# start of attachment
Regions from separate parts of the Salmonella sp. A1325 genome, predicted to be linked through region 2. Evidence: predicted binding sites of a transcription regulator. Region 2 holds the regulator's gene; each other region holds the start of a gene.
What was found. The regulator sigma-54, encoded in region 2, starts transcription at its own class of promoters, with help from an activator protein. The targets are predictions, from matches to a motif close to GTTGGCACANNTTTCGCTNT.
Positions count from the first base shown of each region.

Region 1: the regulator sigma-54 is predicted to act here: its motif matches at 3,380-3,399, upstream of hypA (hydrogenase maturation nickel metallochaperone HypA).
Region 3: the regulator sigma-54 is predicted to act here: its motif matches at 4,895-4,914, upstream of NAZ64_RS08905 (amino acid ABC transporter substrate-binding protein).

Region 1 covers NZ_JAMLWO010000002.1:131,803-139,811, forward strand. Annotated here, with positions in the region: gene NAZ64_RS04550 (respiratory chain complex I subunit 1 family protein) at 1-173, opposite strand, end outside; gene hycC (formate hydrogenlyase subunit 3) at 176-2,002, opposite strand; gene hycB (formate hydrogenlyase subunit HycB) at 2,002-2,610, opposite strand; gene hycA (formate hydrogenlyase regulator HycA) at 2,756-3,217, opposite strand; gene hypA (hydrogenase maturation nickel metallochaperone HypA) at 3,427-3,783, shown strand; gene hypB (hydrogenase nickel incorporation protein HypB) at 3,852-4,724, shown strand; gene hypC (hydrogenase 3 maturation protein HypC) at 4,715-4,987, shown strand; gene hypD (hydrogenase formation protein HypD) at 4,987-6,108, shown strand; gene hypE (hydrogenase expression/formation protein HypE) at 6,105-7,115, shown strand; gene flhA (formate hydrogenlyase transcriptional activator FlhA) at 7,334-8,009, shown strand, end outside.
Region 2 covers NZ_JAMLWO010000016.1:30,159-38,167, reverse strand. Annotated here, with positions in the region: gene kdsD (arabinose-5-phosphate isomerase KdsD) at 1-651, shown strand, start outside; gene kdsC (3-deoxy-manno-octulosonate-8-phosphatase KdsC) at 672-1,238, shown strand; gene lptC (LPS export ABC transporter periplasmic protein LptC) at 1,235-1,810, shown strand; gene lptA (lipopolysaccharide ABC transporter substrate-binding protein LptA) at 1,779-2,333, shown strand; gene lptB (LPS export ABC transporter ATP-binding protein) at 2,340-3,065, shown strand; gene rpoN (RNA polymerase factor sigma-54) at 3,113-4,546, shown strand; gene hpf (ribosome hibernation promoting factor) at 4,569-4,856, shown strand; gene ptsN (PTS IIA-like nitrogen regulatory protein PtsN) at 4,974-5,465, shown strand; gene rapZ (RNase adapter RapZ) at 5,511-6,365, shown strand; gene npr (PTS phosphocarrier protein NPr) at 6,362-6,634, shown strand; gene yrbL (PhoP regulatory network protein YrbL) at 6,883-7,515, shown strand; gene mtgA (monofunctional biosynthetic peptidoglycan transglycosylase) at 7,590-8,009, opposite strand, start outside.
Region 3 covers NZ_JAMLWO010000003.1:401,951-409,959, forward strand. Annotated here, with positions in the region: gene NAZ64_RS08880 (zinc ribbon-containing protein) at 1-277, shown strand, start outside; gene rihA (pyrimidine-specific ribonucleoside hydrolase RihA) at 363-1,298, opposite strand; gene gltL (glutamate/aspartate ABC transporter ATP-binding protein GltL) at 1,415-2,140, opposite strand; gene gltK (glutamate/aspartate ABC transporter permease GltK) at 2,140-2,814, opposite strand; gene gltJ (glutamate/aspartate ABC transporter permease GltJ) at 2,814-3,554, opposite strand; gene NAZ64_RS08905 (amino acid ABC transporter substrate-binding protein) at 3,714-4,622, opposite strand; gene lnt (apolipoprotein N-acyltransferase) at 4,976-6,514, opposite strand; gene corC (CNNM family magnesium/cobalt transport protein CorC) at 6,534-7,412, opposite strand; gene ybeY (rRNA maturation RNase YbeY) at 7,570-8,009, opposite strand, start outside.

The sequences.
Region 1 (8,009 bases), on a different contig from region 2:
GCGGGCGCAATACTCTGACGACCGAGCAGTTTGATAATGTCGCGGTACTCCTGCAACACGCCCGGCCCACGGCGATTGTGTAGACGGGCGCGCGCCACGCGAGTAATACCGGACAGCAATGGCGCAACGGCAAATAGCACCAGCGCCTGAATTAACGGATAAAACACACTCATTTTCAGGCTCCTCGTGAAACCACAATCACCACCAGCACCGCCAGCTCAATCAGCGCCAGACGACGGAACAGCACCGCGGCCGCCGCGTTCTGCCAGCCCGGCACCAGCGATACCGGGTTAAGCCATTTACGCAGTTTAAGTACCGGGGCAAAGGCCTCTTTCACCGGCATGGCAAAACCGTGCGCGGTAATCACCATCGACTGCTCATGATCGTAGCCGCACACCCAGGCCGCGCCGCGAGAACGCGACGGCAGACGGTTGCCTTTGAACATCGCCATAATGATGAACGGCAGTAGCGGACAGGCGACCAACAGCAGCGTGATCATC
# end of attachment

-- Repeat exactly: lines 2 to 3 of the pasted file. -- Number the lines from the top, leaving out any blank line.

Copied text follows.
What was found. The regulator sigma-54, encoded in region 2, starts transcription at its own class of promoters, with help from an activator protein. The targets are predictions, from matches to a motif close to GTTGGCACANNTTTCGCTNT.
Positions count from the first base shown of each region.